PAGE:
7.2 The Council's statement of 18 June 2001 sets out the constitutional position of a Unified Administrative Service admirably71. It also draws attention to the very high percentage of turnover amongst administrative staff. This is not just a reflection of competitive salaries in the private sector, but evidence given to me suggests very strongly that much of it is attributable to low morale and on this I agree with Professor Spencer's remarks at the Regent House Discussion of 1 May72. One relatively senior administrator, who accepted a post at Cambridge at a much lower salary than he was receiving in the private sector because he was genuinely interested in working in Cambridge, gave me as his reason for resigning the unwillingness of the University to reach decisions, one way or another, on issues with which he was professionally involved. Another said that the difficulty of working to the University's committee system was that you never knew when a decision had actually been made. Indecisive committee decision-making is demotivating for those charged with trying to implement the decisions especially when it is accompanied by an institutional inequality between administrators and academics. The fact that senior officers, at Director level, are often not offered College Membership can be, and is interpreted as, an indication that they are not fully accepted in the academic community and it reduces their effectiveness because it cuts them off from an important engagement with the social and intellectual life of the University. If the difficulty is the burden of the cost of membership falling on a college the University should find some way to cover it to ensure that its senior administrative staff are able to participate in the collegiate life of the University on a similar basis to their academic colleagues. While professionally there is a great deal to be said for the philosophy of 'growing your own' administrators through careful recruitment at junior levels and effective career monitoring and mobility within the University there is always the need in a big university to keep open the possibility of seeking to attract able people from other universities and professions. There is significant mobility nationally within the university administrative profession, especially at levels of the national administrative grade 4 and above, and on the whole this is healthy because it spreads good practice and broadens the experience of able staff. The University should be more part of this than it is but to do so it needs to present itself as offering a satisfying working environment in which people's careers will flourish. Able university administrators are not looking to take over management from the academic community - they would not be successful in their profession if they were - but they will not be tolerant for long of tortuous decision-making processes which greatly increase their work load, of financial management which is less than professional, and of a sense of unequal status.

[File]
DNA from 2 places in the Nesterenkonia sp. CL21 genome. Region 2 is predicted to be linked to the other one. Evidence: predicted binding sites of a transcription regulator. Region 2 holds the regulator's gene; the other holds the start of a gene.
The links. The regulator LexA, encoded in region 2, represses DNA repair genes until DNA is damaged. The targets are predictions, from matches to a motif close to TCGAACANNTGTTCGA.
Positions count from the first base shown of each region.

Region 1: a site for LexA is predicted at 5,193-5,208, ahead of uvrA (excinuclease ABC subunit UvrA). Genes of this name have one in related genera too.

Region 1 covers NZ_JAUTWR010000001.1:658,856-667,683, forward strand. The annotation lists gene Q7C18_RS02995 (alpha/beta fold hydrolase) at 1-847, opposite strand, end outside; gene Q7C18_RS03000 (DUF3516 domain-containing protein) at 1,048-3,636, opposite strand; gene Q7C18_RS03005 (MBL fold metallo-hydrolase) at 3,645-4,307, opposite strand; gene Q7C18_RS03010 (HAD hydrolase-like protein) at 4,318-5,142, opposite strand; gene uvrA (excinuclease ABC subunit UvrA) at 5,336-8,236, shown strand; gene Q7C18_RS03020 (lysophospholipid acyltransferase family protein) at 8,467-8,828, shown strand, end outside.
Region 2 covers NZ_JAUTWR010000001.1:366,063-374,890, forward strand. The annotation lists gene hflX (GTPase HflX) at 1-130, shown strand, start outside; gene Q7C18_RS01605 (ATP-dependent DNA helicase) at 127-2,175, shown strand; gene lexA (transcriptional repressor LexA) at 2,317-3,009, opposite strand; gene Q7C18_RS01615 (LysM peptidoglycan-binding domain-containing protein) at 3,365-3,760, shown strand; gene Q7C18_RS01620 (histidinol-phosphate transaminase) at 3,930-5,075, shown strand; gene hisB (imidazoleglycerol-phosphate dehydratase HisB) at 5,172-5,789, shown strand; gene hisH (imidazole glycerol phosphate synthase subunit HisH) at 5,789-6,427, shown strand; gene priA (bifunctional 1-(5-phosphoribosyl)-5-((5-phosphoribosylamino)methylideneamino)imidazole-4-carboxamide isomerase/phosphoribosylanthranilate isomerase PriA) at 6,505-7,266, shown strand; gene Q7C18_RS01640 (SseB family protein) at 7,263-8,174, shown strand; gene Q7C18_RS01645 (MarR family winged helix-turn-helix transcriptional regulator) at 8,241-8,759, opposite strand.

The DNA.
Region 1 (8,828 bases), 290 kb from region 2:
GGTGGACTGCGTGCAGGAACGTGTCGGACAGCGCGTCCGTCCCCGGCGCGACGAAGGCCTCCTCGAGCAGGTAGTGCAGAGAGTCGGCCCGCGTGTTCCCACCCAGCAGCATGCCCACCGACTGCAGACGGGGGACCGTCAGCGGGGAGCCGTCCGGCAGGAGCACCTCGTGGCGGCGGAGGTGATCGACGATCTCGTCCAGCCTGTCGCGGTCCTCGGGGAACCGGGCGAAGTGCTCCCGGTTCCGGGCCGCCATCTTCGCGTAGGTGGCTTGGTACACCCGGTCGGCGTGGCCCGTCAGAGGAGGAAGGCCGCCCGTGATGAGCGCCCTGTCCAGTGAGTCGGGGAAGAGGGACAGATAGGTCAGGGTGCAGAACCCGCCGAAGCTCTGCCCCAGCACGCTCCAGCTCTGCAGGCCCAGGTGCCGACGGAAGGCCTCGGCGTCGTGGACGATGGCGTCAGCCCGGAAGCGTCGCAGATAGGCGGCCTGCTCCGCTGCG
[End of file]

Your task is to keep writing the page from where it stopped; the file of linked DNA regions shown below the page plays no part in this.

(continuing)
7.3 Most universities have recognised as a fact of life that to attract and retain professionally qualified staff in certain areas, accountants and IT specialists being the most notable (perhaps especially in Cambridge where private sector competition is so high), salary supplements have to be offered. This is no more welcome to academic administrators, where such supplements are generally not necessary, than to academics themselves, but if it is forced on a university by market conditions then it is most unwise to resist it because as the CAPSA project has demonstrated the failure to make necessary appointments or appointments of the right calibre can ultimately impose a burden on everyone. What many universities do is to maintain grading comparability amongst all administrative staff but recognise that higher salaries may be required in certain posts or professional areas.